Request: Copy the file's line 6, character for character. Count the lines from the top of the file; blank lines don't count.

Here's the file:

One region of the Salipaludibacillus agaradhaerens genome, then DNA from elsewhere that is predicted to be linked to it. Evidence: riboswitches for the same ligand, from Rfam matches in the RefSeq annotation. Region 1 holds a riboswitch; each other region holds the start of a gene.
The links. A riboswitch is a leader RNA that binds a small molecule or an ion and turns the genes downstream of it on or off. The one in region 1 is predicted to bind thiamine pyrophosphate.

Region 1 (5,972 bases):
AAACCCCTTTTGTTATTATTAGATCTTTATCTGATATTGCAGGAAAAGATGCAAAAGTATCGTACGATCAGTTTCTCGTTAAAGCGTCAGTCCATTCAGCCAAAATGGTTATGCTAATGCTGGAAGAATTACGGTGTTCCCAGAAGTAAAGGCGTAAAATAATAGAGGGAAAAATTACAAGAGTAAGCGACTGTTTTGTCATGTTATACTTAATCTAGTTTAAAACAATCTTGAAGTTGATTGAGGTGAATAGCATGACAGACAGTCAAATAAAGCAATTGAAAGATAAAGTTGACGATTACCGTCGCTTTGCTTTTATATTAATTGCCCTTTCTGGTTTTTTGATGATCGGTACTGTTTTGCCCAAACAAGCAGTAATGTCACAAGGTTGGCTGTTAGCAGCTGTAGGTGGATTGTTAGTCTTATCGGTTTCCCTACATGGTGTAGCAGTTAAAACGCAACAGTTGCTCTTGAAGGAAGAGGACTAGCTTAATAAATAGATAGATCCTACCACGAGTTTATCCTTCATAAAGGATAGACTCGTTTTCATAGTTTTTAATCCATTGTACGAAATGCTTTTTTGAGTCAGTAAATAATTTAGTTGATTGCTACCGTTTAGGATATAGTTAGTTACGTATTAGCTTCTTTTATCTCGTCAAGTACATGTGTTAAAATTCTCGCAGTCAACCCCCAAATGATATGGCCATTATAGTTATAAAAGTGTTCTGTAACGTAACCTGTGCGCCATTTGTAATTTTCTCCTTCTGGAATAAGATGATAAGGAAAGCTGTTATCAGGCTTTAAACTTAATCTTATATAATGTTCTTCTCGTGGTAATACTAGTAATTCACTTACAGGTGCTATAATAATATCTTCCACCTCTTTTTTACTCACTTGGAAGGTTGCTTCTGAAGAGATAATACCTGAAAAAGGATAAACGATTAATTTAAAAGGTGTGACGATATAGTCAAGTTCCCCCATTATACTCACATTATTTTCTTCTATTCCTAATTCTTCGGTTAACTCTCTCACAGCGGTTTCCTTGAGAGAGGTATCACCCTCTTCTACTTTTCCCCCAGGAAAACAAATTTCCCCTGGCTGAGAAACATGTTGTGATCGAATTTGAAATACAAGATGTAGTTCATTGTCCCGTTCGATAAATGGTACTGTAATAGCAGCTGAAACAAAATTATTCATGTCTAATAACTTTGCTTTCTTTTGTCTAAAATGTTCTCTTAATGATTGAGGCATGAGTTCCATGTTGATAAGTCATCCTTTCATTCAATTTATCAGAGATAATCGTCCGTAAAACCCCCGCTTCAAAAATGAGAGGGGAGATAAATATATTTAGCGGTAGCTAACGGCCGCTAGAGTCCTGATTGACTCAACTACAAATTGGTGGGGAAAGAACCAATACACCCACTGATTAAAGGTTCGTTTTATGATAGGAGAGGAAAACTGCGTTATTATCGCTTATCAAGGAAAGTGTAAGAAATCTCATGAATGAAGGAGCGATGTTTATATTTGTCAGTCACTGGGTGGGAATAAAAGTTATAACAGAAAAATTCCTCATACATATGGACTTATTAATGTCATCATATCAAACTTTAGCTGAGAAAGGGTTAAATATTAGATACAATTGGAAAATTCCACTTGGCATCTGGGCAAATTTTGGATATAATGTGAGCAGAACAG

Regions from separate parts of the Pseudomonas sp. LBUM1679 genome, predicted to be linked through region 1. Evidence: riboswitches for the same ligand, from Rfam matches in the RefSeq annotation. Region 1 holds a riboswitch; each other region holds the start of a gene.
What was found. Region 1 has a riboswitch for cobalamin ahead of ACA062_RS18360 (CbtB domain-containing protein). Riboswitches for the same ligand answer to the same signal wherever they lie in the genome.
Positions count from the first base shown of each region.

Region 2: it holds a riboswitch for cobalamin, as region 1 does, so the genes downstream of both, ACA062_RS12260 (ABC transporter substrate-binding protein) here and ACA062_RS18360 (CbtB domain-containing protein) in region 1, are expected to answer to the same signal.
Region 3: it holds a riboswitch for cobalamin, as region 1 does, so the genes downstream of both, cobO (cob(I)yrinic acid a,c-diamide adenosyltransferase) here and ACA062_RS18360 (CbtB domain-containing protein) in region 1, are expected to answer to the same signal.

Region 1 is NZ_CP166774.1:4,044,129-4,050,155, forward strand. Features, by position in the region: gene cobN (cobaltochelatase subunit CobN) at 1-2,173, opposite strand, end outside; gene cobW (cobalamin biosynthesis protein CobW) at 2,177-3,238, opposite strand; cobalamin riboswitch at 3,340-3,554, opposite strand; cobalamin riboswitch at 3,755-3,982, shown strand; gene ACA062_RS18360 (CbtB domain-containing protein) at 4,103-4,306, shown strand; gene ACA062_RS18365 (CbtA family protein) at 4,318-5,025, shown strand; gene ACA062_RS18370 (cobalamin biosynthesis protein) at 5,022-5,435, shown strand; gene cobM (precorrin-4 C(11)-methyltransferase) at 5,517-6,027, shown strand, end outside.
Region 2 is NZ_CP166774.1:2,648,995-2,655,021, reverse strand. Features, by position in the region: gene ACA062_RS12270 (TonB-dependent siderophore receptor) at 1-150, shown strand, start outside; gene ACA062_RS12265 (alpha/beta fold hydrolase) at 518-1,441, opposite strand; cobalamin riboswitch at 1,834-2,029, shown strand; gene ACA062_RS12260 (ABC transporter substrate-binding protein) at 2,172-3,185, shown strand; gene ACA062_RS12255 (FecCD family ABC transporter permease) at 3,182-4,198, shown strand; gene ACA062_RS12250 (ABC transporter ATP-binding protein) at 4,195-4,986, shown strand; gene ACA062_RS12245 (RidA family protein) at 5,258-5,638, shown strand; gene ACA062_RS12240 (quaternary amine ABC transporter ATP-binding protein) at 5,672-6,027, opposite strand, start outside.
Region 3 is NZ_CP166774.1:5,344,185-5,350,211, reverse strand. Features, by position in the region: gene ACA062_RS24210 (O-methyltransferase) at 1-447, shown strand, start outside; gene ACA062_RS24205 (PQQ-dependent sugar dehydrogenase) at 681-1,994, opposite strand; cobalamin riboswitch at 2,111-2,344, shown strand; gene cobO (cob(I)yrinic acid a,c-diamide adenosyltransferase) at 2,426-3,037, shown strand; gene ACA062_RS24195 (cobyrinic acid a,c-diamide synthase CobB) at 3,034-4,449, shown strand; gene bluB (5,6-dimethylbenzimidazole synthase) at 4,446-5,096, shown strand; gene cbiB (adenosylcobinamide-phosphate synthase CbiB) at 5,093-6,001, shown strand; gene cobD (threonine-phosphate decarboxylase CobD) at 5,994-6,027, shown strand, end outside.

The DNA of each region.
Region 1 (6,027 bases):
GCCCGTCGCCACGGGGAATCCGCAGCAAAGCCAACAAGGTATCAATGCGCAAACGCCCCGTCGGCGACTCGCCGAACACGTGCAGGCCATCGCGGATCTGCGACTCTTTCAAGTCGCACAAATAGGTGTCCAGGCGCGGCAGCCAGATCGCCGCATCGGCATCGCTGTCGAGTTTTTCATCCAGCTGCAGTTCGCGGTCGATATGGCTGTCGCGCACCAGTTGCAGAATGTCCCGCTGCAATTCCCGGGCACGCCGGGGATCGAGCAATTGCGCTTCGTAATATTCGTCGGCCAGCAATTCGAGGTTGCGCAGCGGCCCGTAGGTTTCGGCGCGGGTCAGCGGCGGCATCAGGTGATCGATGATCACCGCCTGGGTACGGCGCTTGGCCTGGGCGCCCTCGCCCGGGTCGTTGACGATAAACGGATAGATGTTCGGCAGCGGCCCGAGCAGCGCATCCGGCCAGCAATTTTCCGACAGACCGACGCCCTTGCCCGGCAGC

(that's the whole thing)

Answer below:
What was found. Region 1 has a riboswitch for cobalamin ahead of ACA062_RS18360 (CbtB domain-containing protein). Riboswitches for the same ligand answer to the same signal wherever they lie in the genome.